Is the Bing It On Challenge a Little Off?

A Yale professor casts doubt on the Microsoft's Bing It On challenge, and Redmond responds.


People prefer Bing's results to Google's, asserts Microsoft in its "Bing It On" ads. A Yale professor is challenging those claims.

The Bing It On challenge, which first appeared last year, loads Bing and Google search results side by side. Users, according to Microsoft, prefer Bing's results—both are stripped of their branding—nearly 2:1 over Google's in the comparison.

Ian Ayres, a Yale law professor, is calling those claims bogus.

In an Oct. 1 post on Freakonomics, Ayres wrote that the "the 2:1 claim seemed implausible" when he first viewed the ads a year ago. "I would have thought the search results of these competitors would be largely identical, and that it would be hard for people to distinguish between the two sets of results, much less prefer one kind 2:1."

"To make matters worse, Microsoft has refused to release the results of its comparison Website,," stated Ayres. Admitting to being "slightly annoyed" in discovering that the claim was based on a study of a mere 1,000 participants, he said that he enlisted Yale law students to run an experiment using a similar sample size and the Website.

"We found that, to the contrary of Microsoft’s claim, 53 percent of subjects preferred Google and 41 percent Bing (6 percent of results were 'ties')," reported Ayres. Secondary tests, which involved randomly assigned participants and a mix of popular, Bing-suggested and self-suggested search terms, failed to come close to Bing's 2:1 advantage.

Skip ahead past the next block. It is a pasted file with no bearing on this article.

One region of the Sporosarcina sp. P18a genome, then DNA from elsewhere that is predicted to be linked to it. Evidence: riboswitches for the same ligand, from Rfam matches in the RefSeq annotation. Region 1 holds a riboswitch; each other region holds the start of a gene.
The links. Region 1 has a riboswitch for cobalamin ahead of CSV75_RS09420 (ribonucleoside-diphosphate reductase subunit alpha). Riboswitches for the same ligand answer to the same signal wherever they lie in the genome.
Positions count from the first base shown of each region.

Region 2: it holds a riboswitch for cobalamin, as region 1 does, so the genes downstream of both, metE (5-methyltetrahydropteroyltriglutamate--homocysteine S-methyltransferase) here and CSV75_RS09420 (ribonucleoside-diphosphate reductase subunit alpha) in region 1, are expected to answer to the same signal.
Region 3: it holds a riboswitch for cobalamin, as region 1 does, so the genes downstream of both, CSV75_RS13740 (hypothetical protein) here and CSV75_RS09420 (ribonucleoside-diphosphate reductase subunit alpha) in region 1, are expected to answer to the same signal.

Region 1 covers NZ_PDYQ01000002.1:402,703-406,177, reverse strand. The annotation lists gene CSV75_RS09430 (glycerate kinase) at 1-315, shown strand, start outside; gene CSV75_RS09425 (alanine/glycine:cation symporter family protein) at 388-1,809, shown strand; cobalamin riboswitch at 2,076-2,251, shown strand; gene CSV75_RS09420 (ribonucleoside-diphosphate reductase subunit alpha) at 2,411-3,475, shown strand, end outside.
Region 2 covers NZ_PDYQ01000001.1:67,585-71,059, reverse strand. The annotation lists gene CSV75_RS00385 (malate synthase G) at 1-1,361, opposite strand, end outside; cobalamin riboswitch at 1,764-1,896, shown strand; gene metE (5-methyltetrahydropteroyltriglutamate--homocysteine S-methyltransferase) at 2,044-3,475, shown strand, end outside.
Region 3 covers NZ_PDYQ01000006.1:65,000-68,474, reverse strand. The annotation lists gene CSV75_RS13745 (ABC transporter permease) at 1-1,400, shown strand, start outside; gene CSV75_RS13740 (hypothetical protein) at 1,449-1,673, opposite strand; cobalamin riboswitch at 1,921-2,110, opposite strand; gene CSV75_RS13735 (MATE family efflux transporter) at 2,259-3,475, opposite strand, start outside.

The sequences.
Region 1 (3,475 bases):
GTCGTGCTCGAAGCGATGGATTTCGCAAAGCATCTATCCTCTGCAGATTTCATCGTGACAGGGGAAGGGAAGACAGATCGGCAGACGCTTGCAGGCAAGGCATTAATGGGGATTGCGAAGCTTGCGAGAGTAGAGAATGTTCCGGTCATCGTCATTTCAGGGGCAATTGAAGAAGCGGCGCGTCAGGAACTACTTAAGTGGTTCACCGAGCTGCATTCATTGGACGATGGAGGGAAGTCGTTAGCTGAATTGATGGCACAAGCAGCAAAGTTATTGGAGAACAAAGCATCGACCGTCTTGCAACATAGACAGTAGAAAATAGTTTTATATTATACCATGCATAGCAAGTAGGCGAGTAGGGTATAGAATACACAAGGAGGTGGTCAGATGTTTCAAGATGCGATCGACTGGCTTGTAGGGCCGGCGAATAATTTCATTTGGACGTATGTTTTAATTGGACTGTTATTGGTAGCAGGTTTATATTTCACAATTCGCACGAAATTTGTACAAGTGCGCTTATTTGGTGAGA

Matt Wallaert a behavioral psychologist at Bing, fired back in an Oct. 2 blog post and picked apart Ayres' argument.

In terms of the sample size, Walleart noted that in his Freakonomics post, "Ayres then links to a paper he put together with his grad students, in which they also use a sample size of 1,000 people. They then subdivide the sample into thirds for different treatments condition and yet still manage to meet conventional statistical tests using their sample."

"A 1,000-person, truly representative sample is actually fairly large. As a comparison, the Gallup poll on presidential approval is just 1,500 people," stated Walleart.

As for Microsoft's apparent unwillingness to share Bing It On site data, Wallaert said "we don't release it because we don't track it." Citing strong privacy protections, he argued that "unlike in an experiment, where people give informed consent to having their results tracked and used," visitors do not agree to participate in research. It would, therefore, be an unethical breach for Microsoft to base a study on such data if it existed, he added.

Wallaert also dismissed the notion that Bing It On suggested searches sway results in Bing's favor. He argued that Ayres also muddied the waters by jumping between two claims, specifically that participants "chose Bing Web search results over Google nearly 2:1 in blind comparison tests" and that they "prefer Bing over Google for the Web's top searches."

Pedro Hernandez

Pedro Hernandez

Pedro Hernandez is a contributor to eWEEK and the IT Business Edge Network, the network for technology professionals. Previously, he served as a managing editor for the network of...